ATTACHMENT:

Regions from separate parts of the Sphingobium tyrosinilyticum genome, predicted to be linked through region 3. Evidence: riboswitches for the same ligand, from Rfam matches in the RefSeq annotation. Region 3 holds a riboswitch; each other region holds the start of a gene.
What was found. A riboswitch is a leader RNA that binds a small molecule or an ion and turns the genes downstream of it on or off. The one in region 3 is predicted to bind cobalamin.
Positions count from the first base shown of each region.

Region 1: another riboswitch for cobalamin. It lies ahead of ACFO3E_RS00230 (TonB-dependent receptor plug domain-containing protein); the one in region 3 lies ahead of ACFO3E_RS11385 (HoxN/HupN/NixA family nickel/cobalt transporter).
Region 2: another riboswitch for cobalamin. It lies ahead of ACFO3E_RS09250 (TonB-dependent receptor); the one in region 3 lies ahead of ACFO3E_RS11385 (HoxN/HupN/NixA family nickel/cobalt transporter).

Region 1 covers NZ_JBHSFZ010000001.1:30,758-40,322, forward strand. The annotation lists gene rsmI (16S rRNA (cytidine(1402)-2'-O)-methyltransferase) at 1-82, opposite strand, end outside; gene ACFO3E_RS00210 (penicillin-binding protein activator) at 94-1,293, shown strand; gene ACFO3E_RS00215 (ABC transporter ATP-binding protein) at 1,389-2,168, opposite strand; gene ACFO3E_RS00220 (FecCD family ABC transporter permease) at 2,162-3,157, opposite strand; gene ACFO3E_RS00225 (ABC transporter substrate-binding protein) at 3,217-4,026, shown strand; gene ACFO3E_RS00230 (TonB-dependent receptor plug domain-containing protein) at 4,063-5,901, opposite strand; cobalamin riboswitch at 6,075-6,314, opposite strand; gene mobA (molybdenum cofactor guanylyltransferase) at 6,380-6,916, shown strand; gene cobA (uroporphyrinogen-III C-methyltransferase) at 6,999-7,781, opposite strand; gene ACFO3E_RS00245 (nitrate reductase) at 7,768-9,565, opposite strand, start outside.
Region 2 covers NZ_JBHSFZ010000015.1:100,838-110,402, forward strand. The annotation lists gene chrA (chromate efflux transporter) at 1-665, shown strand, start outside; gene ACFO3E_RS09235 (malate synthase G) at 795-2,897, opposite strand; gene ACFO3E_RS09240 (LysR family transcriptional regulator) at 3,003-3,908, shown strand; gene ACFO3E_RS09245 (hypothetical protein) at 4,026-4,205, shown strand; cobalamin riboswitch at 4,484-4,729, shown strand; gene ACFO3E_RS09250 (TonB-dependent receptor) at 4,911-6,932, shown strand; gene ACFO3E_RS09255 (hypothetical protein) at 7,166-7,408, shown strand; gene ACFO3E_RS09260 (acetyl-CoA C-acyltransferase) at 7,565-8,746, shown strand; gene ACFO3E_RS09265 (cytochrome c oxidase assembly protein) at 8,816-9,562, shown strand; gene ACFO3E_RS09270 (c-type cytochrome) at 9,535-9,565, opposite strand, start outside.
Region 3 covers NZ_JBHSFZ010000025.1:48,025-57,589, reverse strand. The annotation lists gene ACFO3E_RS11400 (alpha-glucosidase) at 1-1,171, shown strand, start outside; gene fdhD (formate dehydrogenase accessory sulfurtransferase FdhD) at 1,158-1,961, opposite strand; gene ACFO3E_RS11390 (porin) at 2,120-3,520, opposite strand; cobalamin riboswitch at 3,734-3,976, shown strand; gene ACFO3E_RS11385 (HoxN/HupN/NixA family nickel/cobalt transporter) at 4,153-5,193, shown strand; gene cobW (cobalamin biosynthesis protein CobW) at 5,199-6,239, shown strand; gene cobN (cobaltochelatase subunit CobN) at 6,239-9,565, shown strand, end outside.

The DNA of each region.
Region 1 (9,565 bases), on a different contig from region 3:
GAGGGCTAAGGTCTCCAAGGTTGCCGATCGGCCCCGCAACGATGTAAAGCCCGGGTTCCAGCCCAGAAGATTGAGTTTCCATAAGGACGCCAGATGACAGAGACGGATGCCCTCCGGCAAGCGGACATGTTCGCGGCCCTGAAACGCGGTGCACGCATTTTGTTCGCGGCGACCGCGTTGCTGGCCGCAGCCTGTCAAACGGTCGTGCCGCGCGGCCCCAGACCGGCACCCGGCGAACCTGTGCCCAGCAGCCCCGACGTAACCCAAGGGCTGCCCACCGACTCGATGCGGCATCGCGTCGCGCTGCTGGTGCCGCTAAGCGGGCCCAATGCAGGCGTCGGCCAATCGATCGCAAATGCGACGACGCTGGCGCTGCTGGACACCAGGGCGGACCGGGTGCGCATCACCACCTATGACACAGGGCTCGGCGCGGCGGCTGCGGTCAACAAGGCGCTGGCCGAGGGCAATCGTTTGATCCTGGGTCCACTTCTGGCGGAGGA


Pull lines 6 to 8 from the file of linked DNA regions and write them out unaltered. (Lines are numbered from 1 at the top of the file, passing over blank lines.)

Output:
Region 1 covers NZ_JBHSFZ010000001.1:30,758-40,322, forward strand. The annotation lists gene rsmI (16S rRNA (cytidine(1402)-2'-O)-methyltransferase) at 1-82, opposite strand, end outside; gene ACFO3E_RS00210 (penicillin-binding protein activator) at 94-1,293, shown strand; gene ACFO3E_RS00215 (ABC transporter ATP-binding protein) at 1,389-2,168, opposite strand; gene ACFO3E_RS00220 (FecCD family ABC transporter permease) at 2,162-3,157, opposite strand; gene ACFO3E_RS00225 (ABC transporter substrate-binding protein) at 3,217-4,026, shown strand; gene ACFO3E_RS00230 (TonB-dependent receptor plug domain-containing protein) at 4,063-5,901, opposite strand; cobalamin riboswitch at 6,075-6,314, opposite strand; gene mobA (molybdenum cofactor guanylyltransferase) at 6,380-6,916, shown strand; gene cobA (uroporphyrinogen-III C-methyltransferase) at 6,999-7,781, opposite strand; gene ACFO3E_RS00245 (nitrate reductase) at 7,768-9,565, opposite strand, start outside.
Region 2 covers NZ_JBHSFZ010000015.1:100,838-110,402, forward strand. The annotation lists gene chrA (chromate efflux transporter) at 1-665, shown strand, start outside; gene ACFO3E_RS09235 (malate synthase G) at 795-2,897, opposite strand; gene ACFO3E_RS09240 (LysR family transcriptional regulator) at 3,003-3,908, shown strand; gene ACFO3E_RS09245 (hypothetical protein) at 4,026-4,205, shown strand; cobalamin riboswitch at 4,484-4,729, shown strand; gene ACFO3E_RS09250 (TonB-dependent receptor) at 4,911-6,932, shown strand; gene ACFO3E_RS09255 (hypothetical protein) at 7,166-7,408, shown strand; gene ACFO3E_RS09260 (acetyl-CoA C-acyltransferase) at 7,565-8,746, shown strand; gene ACFO3E_RS09265 (cytochrome c oxidase assembly protein) at 8,816-9,562, shown strand; gene ACFO3E_RS09270 (c-type cytochrome) at 9,535-9,565, opposite strand, start outside.
Region 3 covers NZ_JBHSFZ010000025.1:48,025-57,589, reverse strand. The annotation lists gene ACFO3E_RS11400 (alpha-glucosidase) at 1-1,171, shown strand, start outside; gene fdhD (formate dehydrogenase accessory sulfurtransferase FdhD) at 1,158-1,961, opposite strand; gene ACFO3E_RS11390 (porin) at 2,120-3,520, opposite strand; cobalamin riboswitch at 3,734-3,976, shown strand; gene ACFO3E_RS11385 (HoxN/HupN/NixA family nickel/cobalt transporter) at 4,153-5,193, shown strand; gene cobW (cobalamin biosynthesis protein CobW) at 5,199-6,239, shown strand; gene cobN (cobaltochelatase subunit CobN) at 6,239-9,565, shown strand, end outside.